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Vaccines Against SARS-CoV-2 in Psoriasis Patients on Immunosuppressive Therapy: Implications of Vaccination Nationwide Campaign on Clinical Practice in Italy

Abstract

More than 12 months have passed since the World Health Organization (WHO) declared Coronavirus Disease 19 (COVID-19), caused by the SARS-CoV2 virus, to be a pandemic on 11 March 2020. The entire world scientific community agrees that at this time vaccine is the most promising weapon to combat the infection and the severity of the disease. According to the document “Draft landscape of COVID-19 candidate vaccines” by WHO, 272 vaccines against SARS-CoV-2 virus are in development, although only four of these, produced by Pfizer-BioNTech (Pfizer, Inc. and BioNTech), Moderna, AstraZeneca, and Janssen companies, respectively, have been approved by European Medicines Agency and Italian Medicines Agency and subsequently distributed nationwide for use. These vaccines are the result of highly innovative procedures and are quite different from each other in terms of composition. Even clinicians in various medical fields may be unfamiliar with the effects of these vaccines. There is the strong emerging need for dermatologists to understand the crucial role of vaccines, with a focus on the need to vaccinate patients suffering from immune-mediated skin diseases, such as psoriasis, while taking the ongoing treatment into consideration regarding the timing of vaccination. Similarly, psoriasis patients aware of having an immune-mediated and inflammatory disease are increasingly asking the dermatologist information about the efficacy and safety of vaccines against SARS-CoV-2 virus. In this narrative review of the literature and critical analysis of the recommendations of the Italian Ministry of Health, we analyze the implications of the vaccination campaign on dermatological patients with psoriasis undergoing immunosuppressive treatment.

FormalPara Key Summary Points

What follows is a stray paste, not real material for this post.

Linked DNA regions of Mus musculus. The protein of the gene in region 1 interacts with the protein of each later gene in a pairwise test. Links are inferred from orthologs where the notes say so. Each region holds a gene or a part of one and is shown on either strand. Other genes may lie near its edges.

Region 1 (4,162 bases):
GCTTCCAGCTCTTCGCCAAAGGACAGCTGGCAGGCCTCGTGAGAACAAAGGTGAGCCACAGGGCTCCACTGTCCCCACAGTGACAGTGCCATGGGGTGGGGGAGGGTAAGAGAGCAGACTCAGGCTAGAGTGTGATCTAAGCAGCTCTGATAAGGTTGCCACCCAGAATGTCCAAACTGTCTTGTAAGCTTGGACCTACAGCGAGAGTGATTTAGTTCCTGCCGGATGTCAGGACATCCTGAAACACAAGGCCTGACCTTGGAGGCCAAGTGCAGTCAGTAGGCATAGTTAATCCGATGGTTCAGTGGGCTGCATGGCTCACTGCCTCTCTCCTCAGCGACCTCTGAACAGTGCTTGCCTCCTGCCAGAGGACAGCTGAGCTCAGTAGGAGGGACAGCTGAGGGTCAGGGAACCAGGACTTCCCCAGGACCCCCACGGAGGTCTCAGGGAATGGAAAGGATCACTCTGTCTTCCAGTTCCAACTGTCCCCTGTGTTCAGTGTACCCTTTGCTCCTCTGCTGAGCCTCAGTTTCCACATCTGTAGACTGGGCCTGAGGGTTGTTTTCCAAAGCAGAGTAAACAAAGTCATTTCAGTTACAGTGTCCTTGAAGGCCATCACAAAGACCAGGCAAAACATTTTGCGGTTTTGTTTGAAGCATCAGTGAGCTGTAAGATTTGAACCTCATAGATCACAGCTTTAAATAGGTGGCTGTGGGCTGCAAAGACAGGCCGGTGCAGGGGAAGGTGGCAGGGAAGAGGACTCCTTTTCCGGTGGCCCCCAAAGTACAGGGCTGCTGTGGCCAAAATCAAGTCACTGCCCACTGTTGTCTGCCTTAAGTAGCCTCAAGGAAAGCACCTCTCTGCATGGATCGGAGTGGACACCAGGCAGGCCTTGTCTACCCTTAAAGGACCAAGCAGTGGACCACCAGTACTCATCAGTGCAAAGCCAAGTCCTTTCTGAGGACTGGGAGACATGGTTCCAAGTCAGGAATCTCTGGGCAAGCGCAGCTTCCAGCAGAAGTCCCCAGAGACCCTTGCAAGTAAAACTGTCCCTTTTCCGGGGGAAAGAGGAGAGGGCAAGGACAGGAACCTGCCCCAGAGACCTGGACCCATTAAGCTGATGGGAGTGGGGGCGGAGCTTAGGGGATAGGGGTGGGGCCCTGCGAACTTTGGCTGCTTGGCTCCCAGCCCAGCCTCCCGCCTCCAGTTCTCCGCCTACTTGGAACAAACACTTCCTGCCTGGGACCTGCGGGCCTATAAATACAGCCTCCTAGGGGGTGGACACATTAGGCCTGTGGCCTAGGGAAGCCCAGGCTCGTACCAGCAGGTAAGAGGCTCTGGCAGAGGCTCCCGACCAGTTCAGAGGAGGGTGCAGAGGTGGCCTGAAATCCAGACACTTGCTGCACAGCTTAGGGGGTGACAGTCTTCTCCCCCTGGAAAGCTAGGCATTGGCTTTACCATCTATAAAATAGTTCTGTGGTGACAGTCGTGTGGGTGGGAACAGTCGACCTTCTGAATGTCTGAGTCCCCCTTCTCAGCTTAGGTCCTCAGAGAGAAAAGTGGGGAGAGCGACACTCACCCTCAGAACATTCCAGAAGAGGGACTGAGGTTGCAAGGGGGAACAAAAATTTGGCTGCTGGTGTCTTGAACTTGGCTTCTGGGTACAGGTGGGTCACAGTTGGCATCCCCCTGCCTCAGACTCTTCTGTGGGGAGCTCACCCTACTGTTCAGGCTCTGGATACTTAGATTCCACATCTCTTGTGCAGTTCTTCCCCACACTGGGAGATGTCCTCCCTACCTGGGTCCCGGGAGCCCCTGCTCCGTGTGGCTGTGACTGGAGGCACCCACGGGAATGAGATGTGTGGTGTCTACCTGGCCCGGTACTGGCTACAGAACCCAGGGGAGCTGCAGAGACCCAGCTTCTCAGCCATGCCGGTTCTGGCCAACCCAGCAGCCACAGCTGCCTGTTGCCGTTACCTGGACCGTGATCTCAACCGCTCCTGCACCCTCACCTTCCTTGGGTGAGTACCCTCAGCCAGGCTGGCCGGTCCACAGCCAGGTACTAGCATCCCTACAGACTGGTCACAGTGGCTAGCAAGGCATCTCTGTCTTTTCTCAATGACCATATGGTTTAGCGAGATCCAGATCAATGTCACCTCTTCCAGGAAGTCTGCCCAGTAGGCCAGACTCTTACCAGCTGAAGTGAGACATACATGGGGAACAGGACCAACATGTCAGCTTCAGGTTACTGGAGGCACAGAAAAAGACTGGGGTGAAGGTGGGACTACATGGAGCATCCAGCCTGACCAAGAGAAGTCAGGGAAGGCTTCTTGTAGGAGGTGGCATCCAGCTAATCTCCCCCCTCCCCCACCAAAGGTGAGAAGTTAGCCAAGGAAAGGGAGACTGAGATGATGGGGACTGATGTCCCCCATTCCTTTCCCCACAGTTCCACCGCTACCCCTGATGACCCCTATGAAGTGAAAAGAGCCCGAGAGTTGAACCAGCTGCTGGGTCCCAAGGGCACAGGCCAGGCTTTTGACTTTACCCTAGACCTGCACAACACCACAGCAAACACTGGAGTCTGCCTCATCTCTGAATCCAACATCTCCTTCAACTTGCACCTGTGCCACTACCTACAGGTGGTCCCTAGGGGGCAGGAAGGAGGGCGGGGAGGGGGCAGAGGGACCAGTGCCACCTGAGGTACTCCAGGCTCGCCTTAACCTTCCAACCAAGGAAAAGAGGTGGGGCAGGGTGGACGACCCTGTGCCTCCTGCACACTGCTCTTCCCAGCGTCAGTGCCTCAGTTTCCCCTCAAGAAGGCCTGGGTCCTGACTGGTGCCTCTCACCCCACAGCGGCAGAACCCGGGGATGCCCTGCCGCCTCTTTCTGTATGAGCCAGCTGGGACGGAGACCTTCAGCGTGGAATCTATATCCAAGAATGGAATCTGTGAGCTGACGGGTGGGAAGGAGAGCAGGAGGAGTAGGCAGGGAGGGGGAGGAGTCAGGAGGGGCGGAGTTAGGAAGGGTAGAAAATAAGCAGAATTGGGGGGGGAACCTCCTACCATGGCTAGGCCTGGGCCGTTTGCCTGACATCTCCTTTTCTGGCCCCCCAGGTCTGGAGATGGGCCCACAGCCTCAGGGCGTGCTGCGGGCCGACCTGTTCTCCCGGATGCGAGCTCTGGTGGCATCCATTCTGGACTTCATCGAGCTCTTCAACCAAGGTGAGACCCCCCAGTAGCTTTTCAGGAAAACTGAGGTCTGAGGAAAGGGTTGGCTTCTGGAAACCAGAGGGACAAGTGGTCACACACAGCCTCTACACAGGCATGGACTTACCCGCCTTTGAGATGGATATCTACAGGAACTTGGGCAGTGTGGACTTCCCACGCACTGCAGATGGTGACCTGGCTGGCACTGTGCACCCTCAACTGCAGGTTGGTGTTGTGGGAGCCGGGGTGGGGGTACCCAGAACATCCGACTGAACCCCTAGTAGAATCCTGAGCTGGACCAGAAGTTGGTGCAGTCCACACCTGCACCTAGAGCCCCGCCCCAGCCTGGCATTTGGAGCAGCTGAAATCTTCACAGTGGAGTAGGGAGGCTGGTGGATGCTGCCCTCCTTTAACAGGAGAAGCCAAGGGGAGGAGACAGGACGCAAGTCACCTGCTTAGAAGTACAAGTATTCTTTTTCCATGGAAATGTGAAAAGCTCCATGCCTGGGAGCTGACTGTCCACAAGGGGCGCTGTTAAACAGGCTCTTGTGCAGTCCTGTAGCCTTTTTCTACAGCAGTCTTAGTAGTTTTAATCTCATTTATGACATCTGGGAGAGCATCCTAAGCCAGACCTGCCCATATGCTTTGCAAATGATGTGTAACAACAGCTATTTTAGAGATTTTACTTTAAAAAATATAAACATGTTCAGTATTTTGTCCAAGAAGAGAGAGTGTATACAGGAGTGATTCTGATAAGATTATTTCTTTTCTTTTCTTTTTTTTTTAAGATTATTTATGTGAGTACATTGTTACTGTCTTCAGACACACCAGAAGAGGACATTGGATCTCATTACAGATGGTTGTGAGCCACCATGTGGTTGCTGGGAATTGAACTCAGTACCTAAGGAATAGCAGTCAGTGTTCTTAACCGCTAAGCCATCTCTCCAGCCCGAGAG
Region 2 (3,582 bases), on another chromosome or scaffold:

Vaccines against the SARS-CoV2 virus are the most promising weapon to combat the infection and the severity of the disease.
Psoriasis patients are more susceptible to SARS-CoV2 infections than healthy individuals and the role of the dermatologist in recommending vaccination is of paramount importance in this patient group.
Psoriasis patients should be informed that SARS-CoV2 infection or COVID-19 vaccination can lead to an aggravation of psoriasis symptoms. However, this worsening is short-lived and can be easily resolved with temporary treatment.
In the Italian Ministry of Health's guidelines, psoriasis patients undergoing immunosuppressive therapy are considered to be “extremely frail,” and it is recommended that they be vaccinated as soon as possible with the most effective vaccine.

Introduction

At the time of writing, vaccines are the most promising weapon to prevent, or mitigate the effects of SARS-CoV-2 infection [1]. According to the document “Draft landscape of COVID-19 candidate vaccines" by the World Health Organization (WHO), 272 vaccines against the virus are currently in development, although to date only four preparations have been authorized for use in the European Union and also in Italy by the European Medicines Agency (EMA) and the Italian Medicines Agency (AIFA), respectively: Comirnaty (Pfizer-BioNTech [Pfizer, Inc. and BioNTech]; authorized on 21 December 2020), COVID-19 Vaccine Moderna (authorized on 06 January 2021), Vaxzevria (AstraZeneca; authorized on 29 January 2021) and the Janssen COVID-19 vaccine (authorized on 11 March 2021) [2].

These vaccines are the result of highly innovative nanotechnology procedures and are quite different from each other in terms of composition. Even clinicians in various medical fields may be unfamiliar with the effects of these vaccines.

Among dermatologists, solid knowledge of vaccines against SARS-CoV-2 is of crucial importance, especially for those managing patients with psoriasis [3]. In this narrative review of scientific literature and critical analysis of the recommendations of the Italian Ministry of Health, we analyze the implications of the vaccination campaign on dermatological patients with plaque psoriasis undergoing immunosuppressive treatment.

Methods

As a first step, we searched the PubMed and Web of Science databases using the following keywords: “COVID-19,” “pandemic,” “dermatology,” “vaccines,” “SARS-CoV-2” and “psoriasis.” We also consulted the websites of the following organizations: WHO, EMA, AIFA and the Italian Ministry of Health, with updates as of 14 April 2021. The search was supplemented by manual searching of the reference lists of the articles identified by the searches of the databases and websites. We discarded studies not written in English and preferentially included randomized, double-blind, multicenter studies, followed by meta-analyses, observational studies, case series and case reports.

This article is based on previously conducted studies and does not contain any new studies with human participants or animals.